Case Study Emergencies/Illness Health Issues Necropsy

Case Study: Bronchitis & Tracheitis

In the summer of 2017 I spotted an online post in which a new chicken owner was looking for someone to catch his broody hen and her chicks that had been hatched in the woods on his 5-acres. Ever one for an adventure, I offered to help and brought along my friend Tracy and two nets.

It wasn’t long after we arrived that we saw a black hen with a number of fluffy hatchlings moving in and out of the underbrush. We caught the hen quite easily and crated her. The chicks were only a couple of days old and not independent enough to hide without her. As she called for them they came out to find her and we were able to net them, sometimes two or three at a time, until the mother was reunited with 10 littles. The owner was overwhelmed with the birds he already had so he asked if I would take them. One of those chicks was Ruby and I had her for almost 4 years.

Ruby, Easter Egger (F2 Olive Egger), 4 years old

Day One: In August I heard a slight ‘snoring’ sound when I was in the coop one night. I pinpointed it to Ruby and watched carefully over the next days, and weeks, to see if it continued and how it progressed.

Month 8: Ruby continued to make the snoring sound, mostly at night, but occasionally during the day. When I picked her up she made loud rattley noises. There were no other signs indicating a respiratory infection: coughing, sneezing, gaping, swollen or teary eyes.

I separated her from the flock (with another hen) for monitoring. She was very active, eating, drinking and pooping normally, however she continued to make those sounds.

Ruby laid the first couple of days, and then stopped for two weeks, leading me to think her condition might be declining.

I’ve never given a bird either VetRx or Oregano Oil; both are used to treat the symptoms (but not the cause) of a respiratory infection, but I tried them with her. I’m not sure if they made any difference, but she did appear to be getting better.

Month 9: After almost three weeks of separation I returned Ruby to the flock. Her rattley breathing had improved and she was now laying regularly.

Month 10: Ruby was quite active; her rales had gotten louder and although still intermittent, more often. When it was warm I noticed her open mouthed breathing.

After months of watching her and debating if she was getting better or worse, if she might be contagious and wondering what might be going on internally that was causing her rattling I decided to euthanize her.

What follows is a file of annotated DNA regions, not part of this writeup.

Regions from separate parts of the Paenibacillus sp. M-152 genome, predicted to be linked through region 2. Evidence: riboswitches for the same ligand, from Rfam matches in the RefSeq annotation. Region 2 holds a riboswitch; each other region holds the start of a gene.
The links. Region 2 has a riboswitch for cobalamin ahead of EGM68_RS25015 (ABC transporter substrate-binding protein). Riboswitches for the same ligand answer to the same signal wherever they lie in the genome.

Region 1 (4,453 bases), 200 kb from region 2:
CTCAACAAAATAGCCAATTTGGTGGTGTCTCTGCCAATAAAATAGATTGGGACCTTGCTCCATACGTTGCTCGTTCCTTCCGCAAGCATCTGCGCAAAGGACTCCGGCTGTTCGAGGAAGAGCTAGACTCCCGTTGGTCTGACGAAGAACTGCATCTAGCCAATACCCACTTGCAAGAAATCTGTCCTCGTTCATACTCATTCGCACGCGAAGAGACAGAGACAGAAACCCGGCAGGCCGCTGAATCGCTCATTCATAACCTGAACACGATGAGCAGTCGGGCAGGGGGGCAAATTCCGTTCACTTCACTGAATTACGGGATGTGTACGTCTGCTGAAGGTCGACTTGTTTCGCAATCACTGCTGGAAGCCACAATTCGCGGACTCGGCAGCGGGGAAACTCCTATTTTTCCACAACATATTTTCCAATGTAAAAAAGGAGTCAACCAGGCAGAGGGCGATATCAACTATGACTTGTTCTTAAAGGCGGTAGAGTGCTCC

I posted online for someone who was skilled in cervical dislocation because I wanted to keep her respiratory tract intact. Margaret, who I’d never met before, offered to help. Her first job at age 13 was on a chicken farm. Her experience there, and as a lifelong subsistence hunter, meant she wasn’t squeamish and valued the lives of animals. I left Ruby in the flock, enjoying her day right up until Margaret arrived. She took Ruby in her arms and walked around my property saying a prayer for her and ended her life humanely. Fifteen minutes later, Ruby was bundled up and sent off to the Animal Health Centre for a necropsy.

Necropsy Report

When I got the preliminary report back I was disappointed as it spoke about her good body condition and an exam of her internal organs showed they were normal. I began to second-guess my decision and wondered if there was more I could have done or if it was her time to go.

The final report was a different matter: there was a conclusive diagnosis of Bacterial Tracheitis and Bronchitis with a focal granuloma, chronic, mild to moderate.

“The cause of this bird’s respiratory signs is bronchitis with a focal granuloma, with secondary bacterial infection of the upper airways. Granulomas are small areas of chronic inflammation typically against foreign material, or other microorganisms not present in the sections (i.e. fungi, bacteria). Inhaled particles from the environment are usually the cause, and likely the origin of respiratory signs only in this one chicken from your flock.

The trachea has significant necrosis of the mucosa with mixed bacteria embedded. Bacteriology test yielded large numbers of mixed bacteria.”

I called the lab and spoke with the Veterinarian/Pathologist who completed the necropsy for an explanation in lay terms.

Although Ruby’s lungs were in good condition there was inflammation in her upper airways. Dr Marron thought it might have been caused by a fungal infection, but couldn’t find conclusive evidence in the specimens. She explained that the infection initially gets walled off, but can become triggered under stress. Over time the mucosa becomes necrotic and as tissue is lost it exposes the blood stream to bacterial infection and septicemia. In Ruby’s case it was a mild, slow progressing condition, but her prognosis wasn’t good.

I asked if antibiotics would have helped and Dr Marron said they may have helped with the secondary infection, but wouldn’t have saved her. She concurred that I hadn’t chosen to euthanize Ruby too early as I prevented future suffering due to her terminal diagnosis.

Many thanks for Dr Fany Marron for working on Ruby and for explaining the cause of her illness in terms I was able to understand and pass on to my readers. Necropsy photo credits: Dr Marron

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